According to CARB (2022), presence of PMs impacts negatively on the environment by causing a decrease in visibility (haze). PMs are absorbed in atmosphere and scatter light. As the volume of PMs increases in the atmosphere especially PM2.5, more light is scattered resulting in less clarity. This is an indication that people living within the vicinity of landfill sites are likely to be susceptible to visibility problem.

Gaseous air pollutants emanating from landfill sites such as SO2, NO2, CH4, and H2S react with water vapor in air and in the presence of ultraviolet ray, form acid rain (Sobodh, 2017; USEPA, 2022). The acid rain peels paints and corrode roof. This shows the residence within the vicinity of landfill sites will incur more expenditure for maintenance of their structures when compared to those who do not leave within the vicinity of landfill sites. The gaseous pollutants also undergo chemical reaction and result to global warming which is the general increase in the temperature of earth and water bodies. This implies the vicinity of landfill sites is likely to be hotter and residence will experience a hotter condition. Moreover, gaseous pollutants cause climate change which affect adaptive features of man and plants.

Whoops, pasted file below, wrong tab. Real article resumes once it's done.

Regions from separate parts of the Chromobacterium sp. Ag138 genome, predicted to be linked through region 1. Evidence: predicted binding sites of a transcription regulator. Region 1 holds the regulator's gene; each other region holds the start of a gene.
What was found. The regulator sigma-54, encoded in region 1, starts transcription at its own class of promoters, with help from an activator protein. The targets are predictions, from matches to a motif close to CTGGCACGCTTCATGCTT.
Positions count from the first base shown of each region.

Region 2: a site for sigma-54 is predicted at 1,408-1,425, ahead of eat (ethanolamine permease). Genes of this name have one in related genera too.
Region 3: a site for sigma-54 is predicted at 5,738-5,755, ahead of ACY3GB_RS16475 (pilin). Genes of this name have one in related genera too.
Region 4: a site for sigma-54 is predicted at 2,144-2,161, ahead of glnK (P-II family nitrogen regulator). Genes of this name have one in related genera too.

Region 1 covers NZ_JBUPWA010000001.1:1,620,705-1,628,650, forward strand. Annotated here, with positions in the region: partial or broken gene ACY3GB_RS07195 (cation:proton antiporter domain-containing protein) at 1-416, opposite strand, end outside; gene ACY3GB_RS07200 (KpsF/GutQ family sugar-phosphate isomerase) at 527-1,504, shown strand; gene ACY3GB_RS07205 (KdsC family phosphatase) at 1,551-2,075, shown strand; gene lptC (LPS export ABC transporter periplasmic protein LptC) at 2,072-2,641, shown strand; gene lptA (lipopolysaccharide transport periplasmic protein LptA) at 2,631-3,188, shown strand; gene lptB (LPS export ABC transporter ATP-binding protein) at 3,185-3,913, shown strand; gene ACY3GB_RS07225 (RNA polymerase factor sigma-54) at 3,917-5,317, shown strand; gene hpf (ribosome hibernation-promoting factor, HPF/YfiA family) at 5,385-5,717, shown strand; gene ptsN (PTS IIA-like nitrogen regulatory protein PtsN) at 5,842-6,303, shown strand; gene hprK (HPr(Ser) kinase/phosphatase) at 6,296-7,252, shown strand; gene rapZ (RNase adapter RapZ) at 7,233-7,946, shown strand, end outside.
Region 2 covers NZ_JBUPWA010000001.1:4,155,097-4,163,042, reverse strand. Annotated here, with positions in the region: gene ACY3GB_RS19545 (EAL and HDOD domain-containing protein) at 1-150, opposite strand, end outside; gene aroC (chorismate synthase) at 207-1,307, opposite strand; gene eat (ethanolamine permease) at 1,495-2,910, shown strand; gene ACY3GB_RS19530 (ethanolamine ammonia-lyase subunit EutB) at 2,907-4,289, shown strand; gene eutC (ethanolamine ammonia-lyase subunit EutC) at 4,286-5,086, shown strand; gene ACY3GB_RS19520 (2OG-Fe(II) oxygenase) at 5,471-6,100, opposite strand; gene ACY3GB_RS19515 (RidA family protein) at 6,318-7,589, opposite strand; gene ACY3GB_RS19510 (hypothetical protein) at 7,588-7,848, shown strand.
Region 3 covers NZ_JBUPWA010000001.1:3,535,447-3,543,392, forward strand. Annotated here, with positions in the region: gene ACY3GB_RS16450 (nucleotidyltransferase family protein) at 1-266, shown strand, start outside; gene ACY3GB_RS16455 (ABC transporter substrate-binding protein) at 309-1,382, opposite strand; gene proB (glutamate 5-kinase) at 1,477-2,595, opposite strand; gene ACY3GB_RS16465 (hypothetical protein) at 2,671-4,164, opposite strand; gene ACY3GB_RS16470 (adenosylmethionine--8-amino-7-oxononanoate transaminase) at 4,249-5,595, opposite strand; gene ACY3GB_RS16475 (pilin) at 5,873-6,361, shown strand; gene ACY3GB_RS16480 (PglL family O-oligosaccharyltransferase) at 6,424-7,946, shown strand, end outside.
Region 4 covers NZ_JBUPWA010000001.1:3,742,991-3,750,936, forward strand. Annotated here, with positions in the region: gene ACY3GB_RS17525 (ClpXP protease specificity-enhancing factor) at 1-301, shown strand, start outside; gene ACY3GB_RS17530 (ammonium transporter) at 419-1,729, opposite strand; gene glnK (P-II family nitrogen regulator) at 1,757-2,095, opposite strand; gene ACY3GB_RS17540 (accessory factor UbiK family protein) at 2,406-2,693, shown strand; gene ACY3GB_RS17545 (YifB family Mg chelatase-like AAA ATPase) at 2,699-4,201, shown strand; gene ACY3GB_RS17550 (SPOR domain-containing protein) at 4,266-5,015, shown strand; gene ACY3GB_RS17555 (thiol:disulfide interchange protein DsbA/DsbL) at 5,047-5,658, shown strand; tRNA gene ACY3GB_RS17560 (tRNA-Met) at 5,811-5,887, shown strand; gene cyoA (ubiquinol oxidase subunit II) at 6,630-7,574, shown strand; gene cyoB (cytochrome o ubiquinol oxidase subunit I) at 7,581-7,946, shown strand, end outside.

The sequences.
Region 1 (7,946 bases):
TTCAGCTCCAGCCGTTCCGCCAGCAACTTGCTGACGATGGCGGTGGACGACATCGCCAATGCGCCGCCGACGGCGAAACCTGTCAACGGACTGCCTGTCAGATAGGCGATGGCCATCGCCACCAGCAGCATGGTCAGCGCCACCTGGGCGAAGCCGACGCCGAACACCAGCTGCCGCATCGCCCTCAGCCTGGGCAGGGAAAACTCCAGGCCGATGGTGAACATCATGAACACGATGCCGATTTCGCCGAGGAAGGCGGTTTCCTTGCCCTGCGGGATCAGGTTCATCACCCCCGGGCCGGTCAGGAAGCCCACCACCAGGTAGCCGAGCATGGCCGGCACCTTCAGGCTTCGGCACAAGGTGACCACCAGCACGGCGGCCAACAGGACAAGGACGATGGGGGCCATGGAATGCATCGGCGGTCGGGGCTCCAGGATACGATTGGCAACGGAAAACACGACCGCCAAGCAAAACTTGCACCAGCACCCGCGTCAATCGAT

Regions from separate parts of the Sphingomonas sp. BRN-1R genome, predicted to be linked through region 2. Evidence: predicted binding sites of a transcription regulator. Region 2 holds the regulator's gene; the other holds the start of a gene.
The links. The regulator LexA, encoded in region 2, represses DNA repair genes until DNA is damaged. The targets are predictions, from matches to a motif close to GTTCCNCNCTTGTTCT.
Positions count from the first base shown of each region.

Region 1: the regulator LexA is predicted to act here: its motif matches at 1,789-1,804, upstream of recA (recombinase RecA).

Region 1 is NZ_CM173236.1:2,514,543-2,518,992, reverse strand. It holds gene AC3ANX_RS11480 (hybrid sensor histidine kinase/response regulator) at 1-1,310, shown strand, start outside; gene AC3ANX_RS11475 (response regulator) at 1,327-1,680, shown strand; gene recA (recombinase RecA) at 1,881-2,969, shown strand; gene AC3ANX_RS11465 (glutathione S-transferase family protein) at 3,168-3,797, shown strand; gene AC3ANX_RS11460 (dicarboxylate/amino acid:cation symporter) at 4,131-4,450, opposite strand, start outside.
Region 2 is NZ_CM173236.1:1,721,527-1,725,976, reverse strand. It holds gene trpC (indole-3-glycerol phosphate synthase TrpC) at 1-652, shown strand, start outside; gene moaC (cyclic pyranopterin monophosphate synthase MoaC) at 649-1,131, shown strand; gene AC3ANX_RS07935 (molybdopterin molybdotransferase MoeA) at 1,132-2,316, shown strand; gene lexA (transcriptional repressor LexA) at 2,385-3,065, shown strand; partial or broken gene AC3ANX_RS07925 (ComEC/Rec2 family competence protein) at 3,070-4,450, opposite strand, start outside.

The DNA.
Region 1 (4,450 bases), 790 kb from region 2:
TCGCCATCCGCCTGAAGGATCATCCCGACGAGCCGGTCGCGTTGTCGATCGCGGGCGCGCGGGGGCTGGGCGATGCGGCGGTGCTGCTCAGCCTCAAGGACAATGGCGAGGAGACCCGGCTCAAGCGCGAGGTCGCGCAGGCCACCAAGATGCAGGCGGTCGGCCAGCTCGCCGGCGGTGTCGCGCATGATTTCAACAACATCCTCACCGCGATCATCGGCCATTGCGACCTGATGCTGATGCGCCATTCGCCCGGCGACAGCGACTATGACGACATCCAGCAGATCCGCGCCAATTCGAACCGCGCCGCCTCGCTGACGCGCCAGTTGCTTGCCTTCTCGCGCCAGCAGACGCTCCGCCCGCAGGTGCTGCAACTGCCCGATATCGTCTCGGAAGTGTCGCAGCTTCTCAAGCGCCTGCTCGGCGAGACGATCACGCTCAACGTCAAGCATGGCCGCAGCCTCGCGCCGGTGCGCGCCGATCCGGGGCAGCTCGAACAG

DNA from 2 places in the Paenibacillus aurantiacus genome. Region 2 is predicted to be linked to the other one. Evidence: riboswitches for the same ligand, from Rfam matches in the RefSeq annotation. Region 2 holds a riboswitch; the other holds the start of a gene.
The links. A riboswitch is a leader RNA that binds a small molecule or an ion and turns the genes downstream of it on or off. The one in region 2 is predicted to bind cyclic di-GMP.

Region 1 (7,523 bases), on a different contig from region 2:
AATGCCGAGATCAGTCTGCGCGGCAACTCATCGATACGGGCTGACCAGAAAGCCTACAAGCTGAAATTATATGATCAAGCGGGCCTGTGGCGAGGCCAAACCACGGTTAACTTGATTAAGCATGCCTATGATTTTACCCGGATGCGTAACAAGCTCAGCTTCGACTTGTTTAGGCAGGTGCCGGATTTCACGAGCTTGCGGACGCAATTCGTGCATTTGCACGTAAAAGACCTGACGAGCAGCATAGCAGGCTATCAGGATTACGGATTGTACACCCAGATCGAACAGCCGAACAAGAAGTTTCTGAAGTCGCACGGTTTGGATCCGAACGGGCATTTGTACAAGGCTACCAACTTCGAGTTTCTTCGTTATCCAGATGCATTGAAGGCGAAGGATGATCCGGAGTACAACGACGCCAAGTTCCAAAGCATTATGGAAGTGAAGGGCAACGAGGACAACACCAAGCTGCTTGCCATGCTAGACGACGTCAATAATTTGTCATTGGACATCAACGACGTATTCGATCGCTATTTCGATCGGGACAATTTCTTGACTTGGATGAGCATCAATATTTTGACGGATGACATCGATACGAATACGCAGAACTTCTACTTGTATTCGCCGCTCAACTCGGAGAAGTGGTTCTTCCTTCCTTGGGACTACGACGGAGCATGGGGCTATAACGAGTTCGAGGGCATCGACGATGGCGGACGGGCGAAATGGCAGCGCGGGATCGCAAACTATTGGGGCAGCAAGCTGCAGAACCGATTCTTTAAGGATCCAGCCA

Ways of Minimizing Air Pollutants Generated in Landfill Sites

According to Himmel (2022), landfill gas can be stable for more than 20 years and comprises CH4 (50 vol %), CO2 (40 vol %), N2 (0–4 vol %), H2O (5–7 vol %), H2S (20 ppm), and merkaptene (30 ppm). These components of landfill gas constitute gaseous air pollutants. Gómez-Sanabria et al. (2022) reported that to minimize air pollutants generated in landfill sites, Circular Municipal Solid Waste Management (CMSW) system must be employed. The CMSW for reduction of air pollutants in landfill sites involves the following steps (GAIA, 2022):

  • Food loss and wastage account for 6% of the entire greenhouse gas emission (Poore & Nemecek, 2018). Therefore food loss and wastages should be minimized which translates to reduction in landfill gas (Dorward, 2012; Salemdeeb et al., 2017; Venkat, 2011).